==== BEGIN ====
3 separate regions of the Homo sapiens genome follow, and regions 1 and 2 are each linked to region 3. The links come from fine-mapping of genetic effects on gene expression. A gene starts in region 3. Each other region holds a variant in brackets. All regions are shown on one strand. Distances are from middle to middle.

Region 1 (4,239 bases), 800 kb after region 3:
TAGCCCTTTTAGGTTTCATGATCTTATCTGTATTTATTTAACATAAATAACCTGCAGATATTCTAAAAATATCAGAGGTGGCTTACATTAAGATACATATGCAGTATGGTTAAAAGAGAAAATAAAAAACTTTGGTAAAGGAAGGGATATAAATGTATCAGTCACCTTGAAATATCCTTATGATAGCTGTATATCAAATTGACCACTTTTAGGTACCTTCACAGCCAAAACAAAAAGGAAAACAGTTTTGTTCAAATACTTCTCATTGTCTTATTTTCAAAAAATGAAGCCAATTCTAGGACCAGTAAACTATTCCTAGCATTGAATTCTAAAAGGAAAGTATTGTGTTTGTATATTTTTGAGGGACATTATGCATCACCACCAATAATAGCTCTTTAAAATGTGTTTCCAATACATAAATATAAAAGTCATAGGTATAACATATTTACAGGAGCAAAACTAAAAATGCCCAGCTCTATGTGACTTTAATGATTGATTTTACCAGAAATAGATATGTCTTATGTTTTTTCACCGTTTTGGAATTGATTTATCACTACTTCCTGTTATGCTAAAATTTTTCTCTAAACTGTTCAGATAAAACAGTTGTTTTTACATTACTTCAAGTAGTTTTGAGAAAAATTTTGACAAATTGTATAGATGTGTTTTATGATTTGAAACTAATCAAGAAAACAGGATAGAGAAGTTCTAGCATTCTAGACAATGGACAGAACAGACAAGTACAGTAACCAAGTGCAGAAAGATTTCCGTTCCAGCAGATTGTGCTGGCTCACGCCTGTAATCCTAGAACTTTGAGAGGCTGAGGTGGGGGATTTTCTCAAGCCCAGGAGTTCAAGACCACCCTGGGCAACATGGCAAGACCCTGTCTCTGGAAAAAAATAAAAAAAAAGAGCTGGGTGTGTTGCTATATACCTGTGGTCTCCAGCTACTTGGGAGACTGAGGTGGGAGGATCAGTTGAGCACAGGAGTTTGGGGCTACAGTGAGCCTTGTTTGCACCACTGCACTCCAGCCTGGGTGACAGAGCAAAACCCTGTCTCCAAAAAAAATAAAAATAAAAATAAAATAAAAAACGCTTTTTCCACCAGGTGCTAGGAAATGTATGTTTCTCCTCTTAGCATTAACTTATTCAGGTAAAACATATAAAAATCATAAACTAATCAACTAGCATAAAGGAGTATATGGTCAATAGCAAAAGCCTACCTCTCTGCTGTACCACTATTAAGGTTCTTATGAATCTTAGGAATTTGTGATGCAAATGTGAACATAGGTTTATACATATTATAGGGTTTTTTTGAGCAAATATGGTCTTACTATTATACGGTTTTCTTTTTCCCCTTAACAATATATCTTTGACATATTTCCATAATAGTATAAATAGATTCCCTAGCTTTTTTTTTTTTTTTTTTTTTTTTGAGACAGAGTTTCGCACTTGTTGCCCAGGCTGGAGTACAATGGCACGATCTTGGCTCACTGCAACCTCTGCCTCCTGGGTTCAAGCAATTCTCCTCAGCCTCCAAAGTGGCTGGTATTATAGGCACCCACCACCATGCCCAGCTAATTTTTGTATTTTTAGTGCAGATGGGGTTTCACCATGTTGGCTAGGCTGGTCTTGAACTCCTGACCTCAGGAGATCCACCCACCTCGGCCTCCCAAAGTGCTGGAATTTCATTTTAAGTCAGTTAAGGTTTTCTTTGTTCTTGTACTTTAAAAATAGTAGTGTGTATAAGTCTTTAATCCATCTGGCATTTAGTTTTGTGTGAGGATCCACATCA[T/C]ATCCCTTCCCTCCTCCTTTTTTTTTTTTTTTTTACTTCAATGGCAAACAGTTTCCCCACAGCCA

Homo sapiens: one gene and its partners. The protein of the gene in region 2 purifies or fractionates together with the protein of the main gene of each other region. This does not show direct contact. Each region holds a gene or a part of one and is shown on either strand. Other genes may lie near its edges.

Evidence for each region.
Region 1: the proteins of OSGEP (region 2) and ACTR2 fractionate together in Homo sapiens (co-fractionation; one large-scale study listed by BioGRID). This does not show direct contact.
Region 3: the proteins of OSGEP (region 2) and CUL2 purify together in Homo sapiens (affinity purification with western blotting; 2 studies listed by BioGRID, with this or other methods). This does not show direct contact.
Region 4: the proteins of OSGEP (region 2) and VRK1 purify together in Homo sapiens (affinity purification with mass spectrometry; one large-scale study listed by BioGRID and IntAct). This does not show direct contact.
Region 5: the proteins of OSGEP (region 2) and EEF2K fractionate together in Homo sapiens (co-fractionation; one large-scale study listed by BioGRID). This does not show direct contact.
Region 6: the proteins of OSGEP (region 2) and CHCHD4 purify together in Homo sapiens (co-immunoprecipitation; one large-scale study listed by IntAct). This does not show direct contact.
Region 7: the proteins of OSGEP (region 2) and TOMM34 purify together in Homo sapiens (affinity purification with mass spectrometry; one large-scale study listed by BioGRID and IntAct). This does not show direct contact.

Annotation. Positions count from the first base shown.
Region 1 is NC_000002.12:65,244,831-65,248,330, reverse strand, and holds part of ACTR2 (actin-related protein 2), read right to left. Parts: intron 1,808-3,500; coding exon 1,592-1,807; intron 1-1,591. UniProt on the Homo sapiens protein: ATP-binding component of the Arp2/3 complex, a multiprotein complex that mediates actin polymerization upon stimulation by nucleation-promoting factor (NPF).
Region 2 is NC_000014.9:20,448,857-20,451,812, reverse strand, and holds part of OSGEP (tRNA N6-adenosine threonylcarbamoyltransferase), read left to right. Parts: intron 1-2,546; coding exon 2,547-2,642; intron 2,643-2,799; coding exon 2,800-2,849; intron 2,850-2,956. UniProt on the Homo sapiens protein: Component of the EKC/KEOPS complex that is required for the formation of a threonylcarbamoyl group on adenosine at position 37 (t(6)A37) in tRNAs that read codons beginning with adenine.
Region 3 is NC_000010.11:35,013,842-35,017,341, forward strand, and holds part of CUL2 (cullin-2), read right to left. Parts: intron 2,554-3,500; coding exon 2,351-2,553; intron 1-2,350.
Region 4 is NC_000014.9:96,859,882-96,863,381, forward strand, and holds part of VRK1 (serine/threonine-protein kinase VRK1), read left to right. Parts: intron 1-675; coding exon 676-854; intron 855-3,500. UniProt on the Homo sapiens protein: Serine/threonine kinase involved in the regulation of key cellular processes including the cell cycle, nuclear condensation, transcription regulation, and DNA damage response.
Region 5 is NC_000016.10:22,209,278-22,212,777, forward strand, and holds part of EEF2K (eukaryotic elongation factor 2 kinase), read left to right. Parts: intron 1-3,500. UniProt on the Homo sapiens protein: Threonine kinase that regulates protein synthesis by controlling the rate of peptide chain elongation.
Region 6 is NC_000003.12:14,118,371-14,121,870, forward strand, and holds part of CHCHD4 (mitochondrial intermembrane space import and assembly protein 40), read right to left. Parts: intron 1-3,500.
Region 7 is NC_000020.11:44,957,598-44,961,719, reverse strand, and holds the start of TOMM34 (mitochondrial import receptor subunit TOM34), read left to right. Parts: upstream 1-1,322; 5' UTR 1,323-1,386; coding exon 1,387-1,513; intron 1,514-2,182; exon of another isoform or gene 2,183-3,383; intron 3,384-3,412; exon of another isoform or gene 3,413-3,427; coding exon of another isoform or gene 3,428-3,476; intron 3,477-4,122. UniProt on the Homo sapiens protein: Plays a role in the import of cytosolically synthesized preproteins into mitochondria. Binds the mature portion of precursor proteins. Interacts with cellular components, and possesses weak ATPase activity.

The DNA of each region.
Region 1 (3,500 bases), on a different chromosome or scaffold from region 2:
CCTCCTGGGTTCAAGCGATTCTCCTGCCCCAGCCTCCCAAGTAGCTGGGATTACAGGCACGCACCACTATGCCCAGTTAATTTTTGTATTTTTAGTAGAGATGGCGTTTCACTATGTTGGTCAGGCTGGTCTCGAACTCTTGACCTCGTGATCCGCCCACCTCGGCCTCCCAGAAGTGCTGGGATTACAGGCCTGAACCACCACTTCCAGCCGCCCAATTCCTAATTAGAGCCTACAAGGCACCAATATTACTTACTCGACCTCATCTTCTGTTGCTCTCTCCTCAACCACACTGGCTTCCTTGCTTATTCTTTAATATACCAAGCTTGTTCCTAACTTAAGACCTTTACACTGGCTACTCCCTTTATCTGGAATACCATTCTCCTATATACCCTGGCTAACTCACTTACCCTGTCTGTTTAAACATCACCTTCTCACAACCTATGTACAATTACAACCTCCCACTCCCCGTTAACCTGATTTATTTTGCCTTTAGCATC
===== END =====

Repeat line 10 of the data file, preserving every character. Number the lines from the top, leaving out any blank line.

Region 6: the proteins of OSGEP (region 2) and CHCHD4 purify together in Homo sapiens (co-immunoprecipitation; one large-scale study listed by IntAct). This does not show direct contact.